Dagon foredoomed, who, armed and targed,
Never his impious heart enlarged
Beyond that hour; God walled his power,
And there the last invader charged.

He charged, and in that charge condensed
  His all of hate and all of fire;
He sought to blast us in his scorn,
	And wither us in his ire.
Before him went the shriek of shells-
Aerial screamings, taunts and yells;
Then the three waves in flashed advance
  Surged, but were met, and back they set:
Pride was repelled by sterner pride,
  And Right is a strong-hold yet.

Before our lines it seemed a beach
  Which wild September gales have strown
With havoc on wreck, and dashed therewith
	Pale crews unknown-
Men, arms, and steeds. The evening sun
Died on the face of each lifeless one,
And died along the winding marge of fight
	And searching-parties lone.

Sloped on the hill the mounds were green,
  Our centre held that place of graves,
And some still hold it in their swoon,
  And over these a glory waves.
The warrior-monument, crashed in fight,
Shall soar transfigured in loftier light,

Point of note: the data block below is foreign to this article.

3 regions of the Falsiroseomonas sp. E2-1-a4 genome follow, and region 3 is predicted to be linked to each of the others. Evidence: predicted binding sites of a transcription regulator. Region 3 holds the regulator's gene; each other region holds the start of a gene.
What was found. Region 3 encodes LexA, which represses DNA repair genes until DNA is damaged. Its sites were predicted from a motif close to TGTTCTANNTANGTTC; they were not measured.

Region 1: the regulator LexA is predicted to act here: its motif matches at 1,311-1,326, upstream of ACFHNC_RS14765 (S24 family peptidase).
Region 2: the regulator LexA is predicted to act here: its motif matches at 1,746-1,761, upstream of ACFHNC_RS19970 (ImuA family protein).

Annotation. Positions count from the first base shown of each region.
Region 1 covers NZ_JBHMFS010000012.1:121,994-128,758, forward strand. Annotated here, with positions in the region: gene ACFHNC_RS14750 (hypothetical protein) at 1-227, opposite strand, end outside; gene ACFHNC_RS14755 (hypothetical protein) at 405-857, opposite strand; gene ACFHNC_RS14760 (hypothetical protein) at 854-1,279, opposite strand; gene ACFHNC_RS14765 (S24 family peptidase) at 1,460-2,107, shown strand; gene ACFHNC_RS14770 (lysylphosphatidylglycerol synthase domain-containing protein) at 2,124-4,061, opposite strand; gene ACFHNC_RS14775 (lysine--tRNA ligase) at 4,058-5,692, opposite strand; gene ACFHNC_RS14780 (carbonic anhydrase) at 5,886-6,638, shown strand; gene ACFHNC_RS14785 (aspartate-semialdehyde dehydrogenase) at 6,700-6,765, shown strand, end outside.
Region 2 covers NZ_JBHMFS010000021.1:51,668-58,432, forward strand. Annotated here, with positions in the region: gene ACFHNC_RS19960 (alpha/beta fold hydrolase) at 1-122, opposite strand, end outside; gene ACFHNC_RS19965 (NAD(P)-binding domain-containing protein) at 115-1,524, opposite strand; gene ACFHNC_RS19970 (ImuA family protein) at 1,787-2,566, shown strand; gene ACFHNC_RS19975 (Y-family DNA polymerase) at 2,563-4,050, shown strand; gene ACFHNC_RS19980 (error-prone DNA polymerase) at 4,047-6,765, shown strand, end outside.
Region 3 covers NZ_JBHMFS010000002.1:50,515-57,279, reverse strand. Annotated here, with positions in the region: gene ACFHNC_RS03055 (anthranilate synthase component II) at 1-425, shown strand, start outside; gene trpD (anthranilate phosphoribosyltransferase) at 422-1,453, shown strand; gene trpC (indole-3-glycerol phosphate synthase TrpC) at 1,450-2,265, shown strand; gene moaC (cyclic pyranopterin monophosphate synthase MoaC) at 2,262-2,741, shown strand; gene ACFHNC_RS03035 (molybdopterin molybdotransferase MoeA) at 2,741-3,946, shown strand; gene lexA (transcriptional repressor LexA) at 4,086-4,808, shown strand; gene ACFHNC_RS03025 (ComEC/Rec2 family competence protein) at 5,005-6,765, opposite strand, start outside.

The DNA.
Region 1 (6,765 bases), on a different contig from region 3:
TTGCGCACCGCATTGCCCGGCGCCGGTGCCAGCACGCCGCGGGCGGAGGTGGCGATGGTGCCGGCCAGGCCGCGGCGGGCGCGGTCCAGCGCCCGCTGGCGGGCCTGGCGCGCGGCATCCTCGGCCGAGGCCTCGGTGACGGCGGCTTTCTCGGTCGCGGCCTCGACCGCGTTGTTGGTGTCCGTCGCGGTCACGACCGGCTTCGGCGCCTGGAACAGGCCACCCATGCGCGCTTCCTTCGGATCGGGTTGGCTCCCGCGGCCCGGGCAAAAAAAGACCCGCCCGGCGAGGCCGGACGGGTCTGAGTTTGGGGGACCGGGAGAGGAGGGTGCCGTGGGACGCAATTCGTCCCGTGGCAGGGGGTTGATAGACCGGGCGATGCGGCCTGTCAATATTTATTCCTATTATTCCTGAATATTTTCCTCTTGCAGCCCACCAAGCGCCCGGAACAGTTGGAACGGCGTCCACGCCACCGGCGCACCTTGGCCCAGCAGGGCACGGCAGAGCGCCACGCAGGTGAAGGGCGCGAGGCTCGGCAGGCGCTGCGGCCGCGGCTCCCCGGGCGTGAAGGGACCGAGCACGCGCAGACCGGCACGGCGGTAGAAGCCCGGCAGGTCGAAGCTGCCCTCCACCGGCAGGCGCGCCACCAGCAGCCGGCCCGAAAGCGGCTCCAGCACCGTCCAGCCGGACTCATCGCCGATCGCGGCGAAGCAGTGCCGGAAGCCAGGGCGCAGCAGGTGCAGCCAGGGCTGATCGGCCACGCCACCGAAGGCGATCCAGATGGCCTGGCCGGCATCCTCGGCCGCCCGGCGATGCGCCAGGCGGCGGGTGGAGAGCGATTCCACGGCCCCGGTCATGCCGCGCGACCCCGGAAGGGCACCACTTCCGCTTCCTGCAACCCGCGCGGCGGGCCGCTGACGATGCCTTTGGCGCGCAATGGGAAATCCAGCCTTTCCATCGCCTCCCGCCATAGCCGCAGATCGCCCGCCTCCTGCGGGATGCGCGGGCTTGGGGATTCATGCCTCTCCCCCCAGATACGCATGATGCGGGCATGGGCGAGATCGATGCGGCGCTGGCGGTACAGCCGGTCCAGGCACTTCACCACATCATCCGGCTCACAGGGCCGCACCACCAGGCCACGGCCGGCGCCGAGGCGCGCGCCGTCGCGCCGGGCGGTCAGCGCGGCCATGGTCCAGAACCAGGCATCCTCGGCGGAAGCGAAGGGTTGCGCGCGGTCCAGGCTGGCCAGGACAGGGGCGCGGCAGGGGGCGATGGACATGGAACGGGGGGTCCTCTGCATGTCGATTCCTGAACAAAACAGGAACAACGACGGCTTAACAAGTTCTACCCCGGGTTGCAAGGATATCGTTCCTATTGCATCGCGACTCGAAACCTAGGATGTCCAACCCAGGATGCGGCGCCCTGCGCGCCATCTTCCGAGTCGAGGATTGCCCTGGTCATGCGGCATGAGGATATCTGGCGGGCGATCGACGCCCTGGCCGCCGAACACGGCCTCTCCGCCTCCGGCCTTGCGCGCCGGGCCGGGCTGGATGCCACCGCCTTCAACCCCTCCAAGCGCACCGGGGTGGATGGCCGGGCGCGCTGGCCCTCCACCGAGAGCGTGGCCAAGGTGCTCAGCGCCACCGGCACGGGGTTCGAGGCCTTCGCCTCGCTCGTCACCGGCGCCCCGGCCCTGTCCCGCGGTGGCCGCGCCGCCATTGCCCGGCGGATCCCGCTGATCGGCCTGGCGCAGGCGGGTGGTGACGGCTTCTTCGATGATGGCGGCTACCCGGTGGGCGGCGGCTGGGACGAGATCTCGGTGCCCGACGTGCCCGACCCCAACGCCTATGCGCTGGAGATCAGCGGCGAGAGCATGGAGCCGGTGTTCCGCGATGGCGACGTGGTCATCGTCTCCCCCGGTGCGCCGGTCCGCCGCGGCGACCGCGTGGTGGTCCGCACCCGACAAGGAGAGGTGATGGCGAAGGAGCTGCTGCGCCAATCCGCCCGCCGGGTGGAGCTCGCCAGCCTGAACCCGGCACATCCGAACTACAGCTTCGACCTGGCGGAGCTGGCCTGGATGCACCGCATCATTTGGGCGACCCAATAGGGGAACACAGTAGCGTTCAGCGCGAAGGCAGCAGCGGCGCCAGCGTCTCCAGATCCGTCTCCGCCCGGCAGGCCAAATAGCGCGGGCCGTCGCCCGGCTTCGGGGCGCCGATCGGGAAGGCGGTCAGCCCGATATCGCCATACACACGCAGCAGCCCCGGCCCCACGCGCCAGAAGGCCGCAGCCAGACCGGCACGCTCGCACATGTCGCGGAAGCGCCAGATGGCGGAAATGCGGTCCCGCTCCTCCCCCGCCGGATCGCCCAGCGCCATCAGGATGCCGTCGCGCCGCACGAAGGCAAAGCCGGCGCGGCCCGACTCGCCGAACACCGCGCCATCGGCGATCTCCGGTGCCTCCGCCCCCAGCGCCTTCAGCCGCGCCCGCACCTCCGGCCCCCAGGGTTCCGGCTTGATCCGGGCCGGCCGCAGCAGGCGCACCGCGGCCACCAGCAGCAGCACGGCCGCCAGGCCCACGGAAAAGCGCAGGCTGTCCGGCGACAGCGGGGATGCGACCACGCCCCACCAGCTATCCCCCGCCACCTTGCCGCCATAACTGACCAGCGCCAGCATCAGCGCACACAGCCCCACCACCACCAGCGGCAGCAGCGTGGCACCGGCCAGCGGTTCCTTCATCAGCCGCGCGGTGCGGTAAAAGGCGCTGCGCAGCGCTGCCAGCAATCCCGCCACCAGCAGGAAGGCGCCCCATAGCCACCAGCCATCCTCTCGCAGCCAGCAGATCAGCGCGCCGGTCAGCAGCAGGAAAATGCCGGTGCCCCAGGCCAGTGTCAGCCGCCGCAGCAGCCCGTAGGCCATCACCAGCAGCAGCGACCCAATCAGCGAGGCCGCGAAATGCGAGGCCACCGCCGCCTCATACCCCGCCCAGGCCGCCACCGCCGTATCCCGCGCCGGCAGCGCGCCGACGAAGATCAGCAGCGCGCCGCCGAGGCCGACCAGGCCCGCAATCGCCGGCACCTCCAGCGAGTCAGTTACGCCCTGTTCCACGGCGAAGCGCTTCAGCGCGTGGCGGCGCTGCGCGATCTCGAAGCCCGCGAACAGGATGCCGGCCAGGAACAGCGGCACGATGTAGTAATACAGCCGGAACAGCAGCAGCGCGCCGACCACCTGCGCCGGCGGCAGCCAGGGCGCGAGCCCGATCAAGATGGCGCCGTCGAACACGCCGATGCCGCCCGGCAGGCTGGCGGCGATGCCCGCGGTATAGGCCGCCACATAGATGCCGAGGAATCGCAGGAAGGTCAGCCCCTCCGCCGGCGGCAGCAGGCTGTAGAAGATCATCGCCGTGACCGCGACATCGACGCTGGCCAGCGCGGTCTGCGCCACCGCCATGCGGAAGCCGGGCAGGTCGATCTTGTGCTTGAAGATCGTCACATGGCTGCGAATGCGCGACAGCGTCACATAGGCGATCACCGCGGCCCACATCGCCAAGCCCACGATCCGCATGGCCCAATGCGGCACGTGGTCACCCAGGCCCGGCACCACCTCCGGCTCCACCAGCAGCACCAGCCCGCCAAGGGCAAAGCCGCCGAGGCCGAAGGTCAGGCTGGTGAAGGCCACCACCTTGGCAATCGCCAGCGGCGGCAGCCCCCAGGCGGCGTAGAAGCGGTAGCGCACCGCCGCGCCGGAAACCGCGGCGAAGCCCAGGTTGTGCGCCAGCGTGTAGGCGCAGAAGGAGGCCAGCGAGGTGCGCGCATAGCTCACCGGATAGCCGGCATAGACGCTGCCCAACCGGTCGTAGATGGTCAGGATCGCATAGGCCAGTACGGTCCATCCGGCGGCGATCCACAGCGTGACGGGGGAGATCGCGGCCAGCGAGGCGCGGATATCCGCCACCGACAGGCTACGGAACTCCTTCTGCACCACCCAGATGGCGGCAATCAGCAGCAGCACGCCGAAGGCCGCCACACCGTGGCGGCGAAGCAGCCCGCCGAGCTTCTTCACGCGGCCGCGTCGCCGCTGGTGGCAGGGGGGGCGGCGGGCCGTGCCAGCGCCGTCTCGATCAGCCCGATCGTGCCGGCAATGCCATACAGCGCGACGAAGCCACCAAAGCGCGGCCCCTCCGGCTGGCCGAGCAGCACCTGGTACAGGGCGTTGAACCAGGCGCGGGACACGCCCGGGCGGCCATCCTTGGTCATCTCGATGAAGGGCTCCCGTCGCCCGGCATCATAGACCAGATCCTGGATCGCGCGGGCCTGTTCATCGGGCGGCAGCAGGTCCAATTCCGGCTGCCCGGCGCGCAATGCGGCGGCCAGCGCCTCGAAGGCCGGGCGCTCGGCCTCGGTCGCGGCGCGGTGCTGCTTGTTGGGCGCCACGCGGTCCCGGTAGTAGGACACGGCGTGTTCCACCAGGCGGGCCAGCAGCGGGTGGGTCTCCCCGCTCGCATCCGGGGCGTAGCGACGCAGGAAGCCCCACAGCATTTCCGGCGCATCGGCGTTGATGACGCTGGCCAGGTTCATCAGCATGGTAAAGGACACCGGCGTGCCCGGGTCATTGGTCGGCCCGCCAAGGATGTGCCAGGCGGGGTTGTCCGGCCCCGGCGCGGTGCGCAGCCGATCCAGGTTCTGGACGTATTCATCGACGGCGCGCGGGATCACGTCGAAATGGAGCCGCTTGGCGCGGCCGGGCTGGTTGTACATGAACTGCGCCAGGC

A meaning ampler bear;
Soldier and priest with hymn and prayer
Have laid the stone, and every bone
	Shall rest in honor there.

Shiloh: A Requiem

Skimming lightly, wheeling still,
  The swallows fly low
Over the field in clouded days,
  The forest-field of Shiloh—
Over the field where April rain
Solaced the parched ones stretched in pain
through the pause of night
That followed the Sunday fight
  Around the church of Shiloh—
The church so lone, the log-built one,
That echoed to many a parting groan
 	And natural prayer
  Of dying foemen mingled there—
Foemen at morn, but friends at eve—
  Fame or country least their care:
(What like a bullet can undeceive!)
  But now they lie low,
While over them the swallows skim,
  And all is hushed at Shiloh.